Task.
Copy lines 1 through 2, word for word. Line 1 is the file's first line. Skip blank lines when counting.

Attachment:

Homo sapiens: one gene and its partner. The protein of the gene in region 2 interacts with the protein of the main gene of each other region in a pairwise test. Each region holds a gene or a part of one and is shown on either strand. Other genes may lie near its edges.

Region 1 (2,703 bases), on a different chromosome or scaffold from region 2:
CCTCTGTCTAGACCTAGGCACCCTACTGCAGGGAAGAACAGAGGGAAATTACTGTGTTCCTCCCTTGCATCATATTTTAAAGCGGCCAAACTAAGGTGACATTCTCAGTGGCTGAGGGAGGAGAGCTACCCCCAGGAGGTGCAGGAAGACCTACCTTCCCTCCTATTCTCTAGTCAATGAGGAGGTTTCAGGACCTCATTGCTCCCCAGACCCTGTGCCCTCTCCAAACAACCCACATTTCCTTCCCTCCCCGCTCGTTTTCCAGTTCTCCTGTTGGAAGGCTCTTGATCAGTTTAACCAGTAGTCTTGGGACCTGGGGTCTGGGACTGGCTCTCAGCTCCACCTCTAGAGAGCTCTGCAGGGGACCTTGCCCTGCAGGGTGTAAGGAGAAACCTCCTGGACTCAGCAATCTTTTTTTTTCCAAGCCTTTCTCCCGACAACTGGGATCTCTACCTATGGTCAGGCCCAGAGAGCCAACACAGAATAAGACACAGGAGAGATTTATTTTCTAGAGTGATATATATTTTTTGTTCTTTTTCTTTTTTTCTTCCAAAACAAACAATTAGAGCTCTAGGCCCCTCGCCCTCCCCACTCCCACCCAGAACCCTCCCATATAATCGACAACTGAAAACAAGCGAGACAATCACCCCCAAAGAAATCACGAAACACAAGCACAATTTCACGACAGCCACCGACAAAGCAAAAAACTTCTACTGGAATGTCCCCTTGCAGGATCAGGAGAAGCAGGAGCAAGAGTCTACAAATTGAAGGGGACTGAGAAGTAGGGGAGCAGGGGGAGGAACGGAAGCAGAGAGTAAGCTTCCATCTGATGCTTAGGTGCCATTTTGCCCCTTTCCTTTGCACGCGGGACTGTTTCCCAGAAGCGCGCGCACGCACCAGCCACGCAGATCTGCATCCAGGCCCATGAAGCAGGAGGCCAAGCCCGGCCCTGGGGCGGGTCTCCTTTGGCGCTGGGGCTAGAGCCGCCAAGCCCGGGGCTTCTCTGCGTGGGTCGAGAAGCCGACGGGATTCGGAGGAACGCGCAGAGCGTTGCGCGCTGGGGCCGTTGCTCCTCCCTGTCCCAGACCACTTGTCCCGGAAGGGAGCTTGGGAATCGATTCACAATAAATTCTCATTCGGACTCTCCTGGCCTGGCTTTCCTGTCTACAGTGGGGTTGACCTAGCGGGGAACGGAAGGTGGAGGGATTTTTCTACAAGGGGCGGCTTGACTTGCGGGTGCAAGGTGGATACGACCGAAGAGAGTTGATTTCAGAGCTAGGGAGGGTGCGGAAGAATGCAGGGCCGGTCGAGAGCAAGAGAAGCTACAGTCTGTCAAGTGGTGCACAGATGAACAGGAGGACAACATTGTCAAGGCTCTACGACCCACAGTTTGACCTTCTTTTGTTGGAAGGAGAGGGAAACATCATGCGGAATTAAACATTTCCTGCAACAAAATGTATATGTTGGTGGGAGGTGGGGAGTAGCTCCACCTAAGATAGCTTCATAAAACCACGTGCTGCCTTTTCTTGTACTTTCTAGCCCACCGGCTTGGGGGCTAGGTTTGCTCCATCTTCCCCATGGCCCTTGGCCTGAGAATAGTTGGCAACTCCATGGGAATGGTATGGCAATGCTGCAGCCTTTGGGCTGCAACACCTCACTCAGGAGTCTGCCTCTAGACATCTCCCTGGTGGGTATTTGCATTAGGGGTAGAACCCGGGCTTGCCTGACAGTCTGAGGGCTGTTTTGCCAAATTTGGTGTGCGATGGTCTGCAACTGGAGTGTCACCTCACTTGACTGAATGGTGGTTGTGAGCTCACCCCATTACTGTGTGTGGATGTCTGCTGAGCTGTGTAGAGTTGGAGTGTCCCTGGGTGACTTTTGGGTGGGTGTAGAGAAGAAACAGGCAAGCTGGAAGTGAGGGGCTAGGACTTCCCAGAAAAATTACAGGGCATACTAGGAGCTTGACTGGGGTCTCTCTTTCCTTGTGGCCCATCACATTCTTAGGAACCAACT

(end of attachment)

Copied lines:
Homo sapiens: one gene and its partner. The protein of the gene in region 2 interacts with the protein of the main gene of each other region in a pairwise test. Each region holds a gene or a part of one and is shown on either strand. Other genes may lie near its edges.

Region 1 (2,703 bases), on a different chromosome or scaffold from region 2: